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New season for Pumpkin Patch in Yaphank

Don and Pat Allen opened the Pumpkin Patch

Don and Pat Allen opened the Pumpkin Patch Farm Stand, in Yaphank, for another season on Sunday. (May 2, 2011) Photo Credit: Photo by Erin Geismar

Don Allen, 66, says he misses the life of a farmer.

“It was like therapy,” he said. “That was like playtime being out there on my tractor.”

The Yaphank man and owner of Pumpkin Patch Farm Stand with his wife, Pat, grew up on his grandparents’ potato farm, not far from where he eventually bought his own. For nearly 25 years, the Allens grew pumpkins and other vegetables at the farm and sold them at the farm stand -- until he realized the resident deer were getting more of the produce than he was.

They sold the farm about seven years ago, but not the farm stand, which opened for the 2011 season on Sunday at the corner of Long Island Avenue and Sills Road in Yaphank.

Pat Allen doesn’t miss the farm as much as her husband.

“I do a little,” she said. “But it’s easier to get to bed at night and you’re not out there picking till dark.”

The farm stand is a labor of love for both, and the couple said they are happy to be back in business for another season.

After selling the 10-acre farm, the Allens began buying fresh local produce from farms, mainly in Riverhead and Calverton, to sell at the stand. They also sell local flowers, Holy Moses cheesecake, pies, local honey and Don’s specialty, roasted red peppers.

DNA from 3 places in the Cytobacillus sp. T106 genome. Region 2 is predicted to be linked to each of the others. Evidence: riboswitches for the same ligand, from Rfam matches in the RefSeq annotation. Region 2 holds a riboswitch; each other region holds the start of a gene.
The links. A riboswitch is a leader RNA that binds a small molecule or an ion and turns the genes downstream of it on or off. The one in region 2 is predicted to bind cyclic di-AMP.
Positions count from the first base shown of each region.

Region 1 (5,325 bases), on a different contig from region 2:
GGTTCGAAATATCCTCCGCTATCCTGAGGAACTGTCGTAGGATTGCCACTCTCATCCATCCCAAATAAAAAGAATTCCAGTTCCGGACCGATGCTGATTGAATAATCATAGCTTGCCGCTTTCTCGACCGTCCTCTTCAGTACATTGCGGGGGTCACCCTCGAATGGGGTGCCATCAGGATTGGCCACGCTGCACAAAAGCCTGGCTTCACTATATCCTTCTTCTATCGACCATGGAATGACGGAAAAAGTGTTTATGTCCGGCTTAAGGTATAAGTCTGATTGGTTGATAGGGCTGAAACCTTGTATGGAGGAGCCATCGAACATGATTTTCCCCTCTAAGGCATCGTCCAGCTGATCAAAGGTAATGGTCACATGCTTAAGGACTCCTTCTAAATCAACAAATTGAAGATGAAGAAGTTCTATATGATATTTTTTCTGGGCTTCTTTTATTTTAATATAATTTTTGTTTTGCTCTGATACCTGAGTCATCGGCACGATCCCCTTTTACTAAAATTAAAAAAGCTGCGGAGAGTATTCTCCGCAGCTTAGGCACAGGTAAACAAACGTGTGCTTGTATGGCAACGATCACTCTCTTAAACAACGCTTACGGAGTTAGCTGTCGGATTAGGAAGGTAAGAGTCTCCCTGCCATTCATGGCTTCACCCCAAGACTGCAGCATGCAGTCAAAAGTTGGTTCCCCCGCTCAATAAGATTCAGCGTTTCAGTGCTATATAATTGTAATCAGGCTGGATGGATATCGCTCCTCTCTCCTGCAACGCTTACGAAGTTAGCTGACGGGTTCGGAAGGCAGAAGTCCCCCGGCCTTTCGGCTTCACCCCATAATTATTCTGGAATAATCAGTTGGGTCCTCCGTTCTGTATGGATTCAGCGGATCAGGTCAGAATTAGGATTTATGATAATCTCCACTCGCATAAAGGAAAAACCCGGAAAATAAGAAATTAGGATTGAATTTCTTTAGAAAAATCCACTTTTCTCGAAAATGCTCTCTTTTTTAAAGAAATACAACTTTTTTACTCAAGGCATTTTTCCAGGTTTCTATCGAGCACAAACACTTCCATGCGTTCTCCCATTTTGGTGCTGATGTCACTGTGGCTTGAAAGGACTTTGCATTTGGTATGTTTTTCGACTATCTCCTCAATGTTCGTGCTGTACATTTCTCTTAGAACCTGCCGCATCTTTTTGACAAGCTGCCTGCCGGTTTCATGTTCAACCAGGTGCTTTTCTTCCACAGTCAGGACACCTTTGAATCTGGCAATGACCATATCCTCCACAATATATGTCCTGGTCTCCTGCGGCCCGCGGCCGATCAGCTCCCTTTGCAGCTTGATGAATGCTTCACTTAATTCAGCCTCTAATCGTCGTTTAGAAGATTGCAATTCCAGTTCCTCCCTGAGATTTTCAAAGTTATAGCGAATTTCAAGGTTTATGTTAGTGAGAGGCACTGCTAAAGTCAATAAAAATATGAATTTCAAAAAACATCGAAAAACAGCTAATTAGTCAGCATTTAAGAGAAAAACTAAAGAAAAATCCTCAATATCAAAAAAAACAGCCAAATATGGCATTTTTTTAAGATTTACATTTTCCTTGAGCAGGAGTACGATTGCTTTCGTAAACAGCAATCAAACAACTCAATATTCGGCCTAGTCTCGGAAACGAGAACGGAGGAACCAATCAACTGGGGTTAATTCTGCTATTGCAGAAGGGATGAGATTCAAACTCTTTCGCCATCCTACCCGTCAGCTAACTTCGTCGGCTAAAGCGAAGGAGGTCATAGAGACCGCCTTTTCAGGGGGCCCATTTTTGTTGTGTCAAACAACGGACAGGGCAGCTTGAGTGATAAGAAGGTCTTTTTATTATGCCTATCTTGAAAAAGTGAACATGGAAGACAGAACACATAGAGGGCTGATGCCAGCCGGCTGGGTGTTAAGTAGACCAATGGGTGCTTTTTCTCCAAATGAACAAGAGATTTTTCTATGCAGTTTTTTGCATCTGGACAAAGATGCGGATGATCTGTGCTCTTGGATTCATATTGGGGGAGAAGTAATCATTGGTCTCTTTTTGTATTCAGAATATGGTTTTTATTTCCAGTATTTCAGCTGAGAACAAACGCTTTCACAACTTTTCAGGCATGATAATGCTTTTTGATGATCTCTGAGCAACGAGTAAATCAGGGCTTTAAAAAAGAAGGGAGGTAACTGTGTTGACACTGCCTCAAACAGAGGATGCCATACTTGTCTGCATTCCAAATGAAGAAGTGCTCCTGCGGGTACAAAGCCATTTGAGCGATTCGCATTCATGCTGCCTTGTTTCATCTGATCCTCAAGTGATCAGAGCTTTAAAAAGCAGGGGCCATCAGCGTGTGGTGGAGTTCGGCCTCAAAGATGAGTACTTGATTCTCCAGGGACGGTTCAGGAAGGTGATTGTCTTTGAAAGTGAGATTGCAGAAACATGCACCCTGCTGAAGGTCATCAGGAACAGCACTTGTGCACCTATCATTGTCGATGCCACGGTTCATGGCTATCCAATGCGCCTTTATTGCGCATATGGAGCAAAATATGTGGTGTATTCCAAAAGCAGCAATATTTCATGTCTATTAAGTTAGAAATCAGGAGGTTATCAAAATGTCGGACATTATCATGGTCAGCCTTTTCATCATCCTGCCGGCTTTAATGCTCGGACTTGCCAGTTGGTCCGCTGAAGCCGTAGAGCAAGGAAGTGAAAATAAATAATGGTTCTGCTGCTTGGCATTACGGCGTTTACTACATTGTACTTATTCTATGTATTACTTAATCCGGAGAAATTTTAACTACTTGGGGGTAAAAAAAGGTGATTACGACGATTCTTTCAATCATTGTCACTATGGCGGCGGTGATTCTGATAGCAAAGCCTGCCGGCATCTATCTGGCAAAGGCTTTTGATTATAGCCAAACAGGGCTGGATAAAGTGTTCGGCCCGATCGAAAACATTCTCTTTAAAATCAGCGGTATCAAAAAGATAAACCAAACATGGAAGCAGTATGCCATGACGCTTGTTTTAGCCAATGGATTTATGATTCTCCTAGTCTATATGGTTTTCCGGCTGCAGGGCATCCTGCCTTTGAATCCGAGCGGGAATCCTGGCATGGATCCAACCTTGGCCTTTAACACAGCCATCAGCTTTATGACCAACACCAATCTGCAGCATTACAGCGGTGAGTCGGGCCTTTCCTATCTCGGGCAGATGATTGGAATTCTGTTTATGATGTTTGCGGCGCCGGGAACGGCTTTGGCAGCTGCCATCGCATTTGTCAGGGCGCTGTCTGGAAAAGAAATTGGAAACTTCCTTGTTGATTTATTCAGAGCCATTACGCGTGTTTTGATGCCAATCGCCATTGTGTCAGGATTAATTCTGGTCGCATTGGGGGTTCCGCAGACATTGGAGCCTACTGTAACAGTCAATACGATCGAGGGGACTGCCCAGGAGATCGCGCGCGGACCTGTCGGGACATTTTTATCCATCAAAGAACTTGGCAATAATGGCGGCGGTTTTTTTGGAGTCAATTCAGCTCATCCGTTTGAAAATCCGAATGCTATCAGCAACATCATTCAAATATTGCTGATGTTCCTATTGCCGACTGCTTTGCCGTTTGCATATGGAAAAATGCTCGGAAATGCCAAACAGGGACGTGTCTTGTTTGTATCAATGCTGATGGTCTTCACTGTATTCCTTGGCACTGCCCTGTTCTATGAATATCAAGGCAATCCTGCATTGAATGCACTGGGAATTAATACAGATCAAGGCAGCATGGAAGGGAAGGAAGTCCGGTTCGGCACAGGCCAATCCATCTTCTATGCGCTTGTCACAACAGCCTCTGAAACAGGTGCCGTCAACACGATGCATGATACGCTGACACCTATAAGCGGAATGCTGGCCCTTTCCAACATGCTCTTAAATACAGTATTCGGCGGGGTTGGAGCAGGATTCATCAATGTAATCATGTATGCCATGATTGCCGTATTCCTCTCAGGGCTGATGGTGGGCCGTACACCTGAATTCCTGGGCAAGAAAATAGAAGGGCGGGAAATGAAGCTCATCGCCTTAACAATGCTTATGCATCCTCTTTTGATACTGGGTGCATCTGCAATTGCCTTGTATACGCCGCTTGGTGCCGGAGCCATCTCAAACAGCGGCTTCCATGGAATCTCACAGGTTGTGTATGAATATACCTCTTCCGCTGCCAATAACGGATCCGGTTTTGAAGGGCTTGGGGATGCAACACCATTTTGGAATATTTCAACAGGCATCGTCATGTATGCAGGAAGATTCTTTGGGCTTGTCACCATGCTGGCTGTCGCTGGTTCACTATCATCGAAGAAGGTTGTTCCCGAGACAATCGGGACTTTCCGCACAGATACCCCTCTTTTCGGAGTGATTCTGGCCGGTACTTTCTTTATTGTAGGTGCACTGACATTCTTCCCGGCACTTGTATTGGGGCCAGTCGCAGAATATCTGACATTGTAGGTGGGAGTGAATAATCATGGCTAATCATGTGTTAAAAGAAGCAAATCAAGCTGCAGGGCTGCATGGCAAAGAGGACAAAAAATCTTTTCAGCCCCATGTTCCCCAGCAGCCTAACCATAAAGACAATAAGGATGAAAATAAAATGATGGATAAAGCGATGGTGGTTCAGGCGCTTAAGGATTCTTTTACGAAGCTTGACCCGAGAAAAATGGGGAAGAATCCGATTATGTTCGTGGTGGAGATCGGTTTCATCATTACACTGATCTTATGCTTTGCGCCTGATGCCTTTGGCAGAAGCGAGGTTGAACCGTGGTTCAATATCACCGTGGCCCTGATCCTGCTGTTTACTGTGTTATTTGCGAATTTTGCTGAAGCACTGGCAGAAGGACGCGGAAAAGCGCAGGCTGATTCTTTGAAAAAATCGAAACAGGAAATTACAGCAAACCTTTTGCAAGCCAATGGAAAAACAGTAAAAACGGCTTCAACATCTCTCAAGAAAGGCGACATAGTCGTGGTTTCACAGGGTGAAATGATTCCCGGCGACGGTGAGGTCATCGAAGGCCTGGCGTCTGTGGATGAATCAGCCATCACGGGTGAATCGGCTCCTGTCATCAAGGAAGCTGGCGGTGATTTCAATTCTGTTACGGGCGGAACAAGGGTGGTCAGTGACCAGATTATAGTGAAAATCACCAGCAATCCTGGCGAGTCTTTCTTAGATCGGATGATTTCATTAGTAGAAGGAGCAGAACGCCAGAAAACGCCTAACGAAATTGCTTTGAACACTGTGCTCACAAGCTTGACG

They also take on new products each year to keep their customers guessing, said Pat Allen, 64.

“It’s a surprise,” she said about new products coming this year. “We’ll probably reveal it later this month.”

The Allens -- who have two daughters and five granddaughters that live on the Island -- stay true to their business name by bringing in pumpkins to sell during the Halloween season and keeping a daily countdown to the holiday hanging inside the stand.

The business it not the same as it’s always been, Don Allen said, but he’s happy to still be in it.

“We’ve been here for 31 years,” he said. “It’s grown into something significant for us.”

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